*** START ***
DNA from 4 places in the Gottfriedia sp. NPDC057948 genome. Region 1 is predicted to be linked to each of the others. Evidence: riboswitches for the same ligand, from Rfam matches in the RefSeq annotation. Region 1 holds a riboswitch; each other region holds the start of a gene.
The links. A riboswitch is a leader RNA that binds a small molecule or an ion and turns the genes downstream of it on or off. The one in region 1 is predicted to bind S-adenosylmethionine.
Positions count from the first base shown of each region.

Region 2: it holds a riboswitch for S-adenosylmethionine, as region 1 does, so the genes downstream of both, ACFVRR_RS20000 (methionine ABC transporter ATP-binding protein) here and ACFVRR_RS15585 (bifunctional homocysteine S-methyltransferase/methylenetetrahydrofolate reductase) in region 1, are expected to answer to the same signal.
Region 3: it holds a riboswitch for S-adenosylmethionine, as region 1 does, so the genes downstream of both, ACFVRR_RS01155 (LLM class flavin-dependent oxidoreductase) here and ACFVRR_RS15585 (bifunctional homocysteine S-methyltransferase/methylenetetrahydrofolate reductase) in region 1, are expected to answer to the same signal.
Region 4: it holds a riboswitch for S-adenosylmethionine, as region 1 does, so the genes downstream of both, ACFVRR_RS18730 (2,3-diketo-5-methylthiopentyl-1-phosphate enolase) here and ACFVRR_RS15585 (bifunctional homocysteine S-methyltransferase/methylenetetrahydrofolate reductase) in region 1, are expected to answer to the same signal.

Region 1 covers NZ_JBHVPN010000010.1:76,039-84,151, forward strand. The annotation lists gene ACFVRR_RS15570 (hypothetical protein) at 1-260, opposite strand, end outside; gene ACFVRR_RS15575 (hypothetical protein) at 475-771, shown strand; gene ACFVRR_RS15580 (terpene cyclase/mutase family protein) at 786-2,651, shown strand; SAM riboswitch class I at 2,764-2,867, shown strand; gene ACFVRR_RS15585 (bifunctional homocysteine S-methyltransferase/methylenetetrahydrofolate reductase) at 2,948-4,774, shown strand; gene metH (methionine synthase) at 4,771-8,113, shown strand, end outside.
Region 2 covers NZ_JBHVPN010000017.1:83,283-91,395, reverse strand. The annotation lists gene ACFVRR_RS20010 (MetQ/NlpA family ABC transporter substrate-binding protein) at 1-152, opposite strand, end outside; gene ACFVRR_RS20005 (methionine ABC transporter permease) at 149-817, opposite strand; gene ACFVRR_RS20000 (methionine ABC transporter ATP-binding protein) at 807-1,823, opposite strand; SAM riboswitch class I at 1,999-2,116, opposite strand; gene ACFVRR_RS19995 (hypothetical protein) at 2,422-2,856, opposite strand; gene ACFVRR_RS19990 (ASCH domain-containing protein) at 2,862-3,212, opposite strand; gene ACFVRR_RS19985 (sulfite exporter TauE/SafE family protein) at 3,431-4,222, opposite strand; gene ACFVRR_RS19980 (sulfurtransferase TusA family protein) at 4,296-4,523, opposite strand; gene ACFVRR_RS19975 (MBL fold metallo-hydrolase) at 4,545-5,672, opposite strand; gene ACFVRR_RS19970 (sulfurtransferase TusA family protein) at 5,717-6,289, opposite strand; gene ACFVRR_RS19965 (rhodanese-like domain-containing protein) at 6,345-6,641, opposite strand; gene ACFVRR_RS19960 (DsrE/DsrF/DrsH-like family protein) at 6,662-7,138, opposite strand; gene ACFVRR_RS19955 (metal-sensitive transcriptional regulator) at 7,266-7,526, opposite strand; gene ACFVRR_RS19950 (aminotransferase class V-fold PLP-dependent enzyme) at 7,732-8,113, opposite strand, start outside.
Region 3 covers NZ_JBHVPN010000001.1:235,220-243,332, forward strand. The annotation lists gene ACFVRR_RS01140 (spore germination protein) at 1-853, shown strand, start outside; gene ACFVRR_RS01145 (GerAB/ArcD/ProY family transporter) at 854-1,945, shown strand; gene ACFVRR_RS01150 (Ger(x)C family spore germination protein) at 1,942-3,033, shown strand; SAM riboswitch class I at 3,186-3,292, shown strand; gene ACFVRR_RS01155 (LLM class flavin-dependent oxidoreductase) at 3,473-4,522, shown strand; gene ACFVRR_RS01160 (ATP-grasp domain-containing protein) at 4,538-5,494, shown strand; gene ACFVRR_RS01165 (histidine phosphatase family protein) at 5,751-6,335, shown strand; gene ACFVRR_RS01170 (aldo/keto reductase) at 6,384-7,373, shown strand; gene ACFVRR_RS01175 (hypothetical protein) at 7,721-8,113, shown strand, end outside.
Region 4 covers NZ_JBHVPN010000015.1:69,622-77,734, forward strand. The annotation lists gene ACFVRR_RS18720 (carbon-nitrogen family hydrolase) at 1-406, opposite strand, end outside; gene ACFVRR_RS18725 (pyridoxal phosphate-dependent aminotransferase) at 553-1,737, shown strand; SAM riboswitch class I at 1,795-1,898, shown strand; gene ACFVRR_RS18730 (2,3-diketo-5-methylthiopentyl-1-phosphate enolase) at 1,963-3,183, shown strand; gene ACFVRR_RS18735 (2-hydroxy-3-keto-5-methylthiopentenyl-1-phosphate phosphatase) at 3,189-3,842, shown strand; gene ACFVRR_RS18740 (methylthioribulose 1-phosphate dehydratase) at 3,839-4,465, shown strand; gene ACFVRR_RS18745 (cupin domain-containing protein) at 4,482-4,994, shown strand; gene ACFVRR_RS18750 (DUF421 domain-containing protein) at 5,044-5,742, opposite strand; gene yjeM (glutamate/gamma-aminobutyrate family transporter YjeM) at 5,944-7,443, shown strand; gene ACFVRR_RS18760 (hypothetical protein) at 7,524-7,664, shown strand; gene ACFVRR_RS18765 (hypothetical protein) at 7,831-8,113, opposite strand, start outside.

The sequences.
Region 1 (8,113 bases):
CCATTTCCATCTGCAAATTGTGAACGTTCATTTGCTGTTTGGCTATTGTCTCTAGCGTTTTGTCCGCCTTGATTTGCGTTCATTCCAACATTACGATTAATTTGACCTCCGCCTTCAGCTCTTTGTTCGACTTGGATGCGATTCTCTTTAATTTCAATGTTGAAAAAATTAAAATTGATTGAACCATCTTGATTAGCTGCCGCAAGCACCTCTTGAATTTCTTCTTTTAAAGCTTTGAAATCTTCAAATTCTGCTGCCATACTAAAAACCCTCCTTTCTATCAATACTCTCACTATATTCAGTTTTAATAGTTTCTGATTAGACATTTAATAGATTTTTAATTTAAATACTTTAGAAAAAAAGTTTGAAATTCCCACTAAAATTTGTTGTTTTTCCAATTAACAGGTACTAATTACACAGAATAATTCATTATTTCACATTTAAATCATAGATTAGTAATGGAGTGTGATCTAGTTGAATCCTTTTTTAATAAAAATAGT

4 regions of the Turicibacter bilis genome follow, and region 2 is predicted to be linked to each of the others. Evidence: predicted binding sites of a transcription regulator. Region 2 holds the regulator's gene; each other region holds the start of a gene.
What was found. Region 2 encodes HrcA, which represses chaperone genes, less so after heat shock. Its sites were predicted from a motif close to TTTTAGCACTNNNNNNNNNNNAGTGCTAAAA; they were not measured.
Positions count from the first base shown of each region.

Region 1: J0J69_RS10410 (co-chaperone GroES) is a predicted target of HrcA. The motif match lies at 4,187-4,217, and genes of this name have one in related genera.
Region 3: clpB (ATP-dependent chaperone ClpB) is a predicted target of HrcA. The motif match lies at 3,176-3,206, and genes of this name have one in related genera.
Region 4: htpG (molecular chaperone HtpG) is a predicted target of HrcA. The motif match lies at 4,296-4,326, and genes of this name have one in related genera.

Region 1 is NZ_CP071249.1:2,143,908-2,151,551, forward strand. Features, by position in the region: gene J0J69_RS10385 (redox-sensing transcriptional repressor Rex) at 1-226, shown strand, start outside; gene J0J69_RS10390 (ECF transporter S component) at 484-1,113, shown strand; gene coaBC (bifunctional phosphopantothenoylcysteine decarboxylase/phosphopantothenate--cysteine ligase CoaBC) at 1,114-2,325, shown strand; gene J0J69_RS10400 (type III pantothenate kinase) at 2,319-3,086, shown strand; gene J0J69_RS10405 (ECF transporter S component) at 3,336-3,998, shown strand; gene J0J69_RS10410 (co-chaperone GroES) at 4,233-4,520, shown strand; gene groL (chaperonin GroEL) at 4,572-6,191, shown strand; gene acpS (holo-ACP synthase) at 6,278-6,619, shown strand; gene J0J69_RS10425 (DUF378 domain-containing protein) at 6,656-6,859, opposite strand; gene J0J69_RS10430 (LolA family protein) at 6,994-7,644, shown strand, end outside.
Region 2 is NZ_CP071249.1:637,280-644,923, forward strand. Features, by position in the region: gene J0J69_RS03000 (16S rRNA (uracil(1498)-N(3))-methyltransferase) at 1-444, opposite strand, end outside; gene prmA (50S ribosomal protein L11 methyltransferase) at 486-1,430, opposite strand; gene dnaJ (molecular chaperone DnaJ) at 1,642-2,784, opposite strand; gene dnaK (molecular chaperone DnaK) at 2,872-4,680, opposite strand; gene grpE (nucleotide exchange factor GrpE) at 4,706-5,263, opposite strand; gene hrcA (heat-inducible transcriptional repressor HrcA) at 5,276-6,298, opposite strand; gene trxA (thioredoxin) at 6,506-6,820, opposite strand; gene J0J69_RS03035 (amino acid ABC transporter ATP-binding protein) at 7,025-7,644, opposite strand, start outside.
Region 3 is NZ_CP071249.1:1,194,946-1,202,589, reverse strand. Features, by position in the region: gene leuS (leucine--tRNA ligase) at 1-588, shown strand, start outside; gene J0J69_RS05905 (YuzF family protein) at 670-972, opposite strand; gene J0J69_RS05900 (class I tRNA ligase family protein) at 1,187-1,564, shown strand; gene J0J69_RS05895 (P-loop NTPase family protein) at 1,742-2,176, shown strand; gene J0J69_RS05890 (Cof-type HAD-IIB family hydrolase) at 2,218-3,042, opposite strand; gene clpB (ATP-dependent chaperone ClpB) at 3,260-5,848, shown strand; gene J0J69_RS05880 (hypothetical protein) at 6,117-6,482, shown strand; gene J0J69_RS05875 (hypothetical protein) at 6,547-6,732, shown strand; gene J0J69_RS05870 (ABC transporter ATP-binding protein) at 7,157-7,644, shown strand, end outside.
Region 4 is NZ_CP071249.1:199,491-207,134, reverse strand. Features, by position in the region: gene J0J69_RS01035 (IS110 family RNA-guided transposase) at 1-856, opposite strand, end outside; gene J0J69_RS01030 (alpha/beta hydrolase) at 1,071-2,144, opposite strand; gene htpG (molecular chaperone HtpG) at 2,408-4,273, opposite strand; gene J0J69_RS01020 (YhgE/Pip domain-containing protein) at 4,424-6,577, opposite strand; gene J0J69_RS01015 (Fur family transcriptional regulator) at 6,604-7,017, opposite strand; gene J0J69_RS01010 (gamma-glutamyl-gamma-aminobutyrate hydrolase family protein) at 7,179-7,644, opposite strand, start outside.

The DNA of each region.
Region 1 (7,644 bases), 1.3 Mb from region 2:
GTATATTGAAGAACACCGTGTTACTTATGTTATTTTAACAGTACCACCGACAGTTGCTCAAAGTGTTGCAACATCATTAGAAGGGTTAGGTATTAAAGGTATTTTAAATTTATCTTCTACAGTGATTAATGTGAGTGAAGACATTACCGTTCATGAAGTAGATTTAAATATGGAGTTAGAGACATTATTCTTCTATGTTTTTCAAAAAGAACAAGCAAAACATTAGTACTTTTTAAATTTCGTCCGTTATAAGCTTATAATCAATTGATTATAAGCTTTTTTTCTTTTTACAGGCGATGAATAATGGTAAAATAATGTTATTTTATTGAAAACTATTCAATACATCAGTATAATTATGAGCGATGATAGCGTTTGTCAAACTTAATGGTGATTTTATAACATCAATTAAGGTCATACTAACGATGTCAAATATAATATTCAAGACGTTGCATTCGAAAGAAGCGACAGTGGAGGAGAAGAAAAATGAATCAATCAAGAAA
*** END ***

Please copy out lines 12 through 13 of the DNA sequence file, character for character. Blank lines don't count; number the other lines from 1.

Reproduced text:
Region 1 (8,113 bases):
CCATTTCCATCTGCAAATTGTGAACGTTCATTTGCTGTTTGGCTATTGTCTCTAGCGTTTTGTCCGCCTTGATTTGCGTTCATTCCAACATTACGATTAATTTGACCTCCGCCTTCAGCTCTTTGTTCGACTTGGATGCGATTCTCTTTAATTTCAATGTTGAAAAAATTAAAATTGATTGAACCATCTTGATTAGCTGCCGCAAGCACCTCTTGAATTTCTTCTTTTAAAGCTTTGAAATCTTCAAATTCTGCTGCCATACTAAAAACCCTCCTTTCTATCAATACTCTCACTATATTCAGTTTTAATAGTTTCTGATTAGACATTTAATAGATTTTTAATTTAAATACTTTAGAAAAAAAGTTTGAAATTCCCACTAAAATTTGTTGTTTTTCCAATTAACAGGTACTAATTACACAGAATAATTCATTATTTCACATTTAAATCATAGATTAGTAATGGAGTGTGATCTAGTTGAATCCTTTTTTAATAAAAATAGT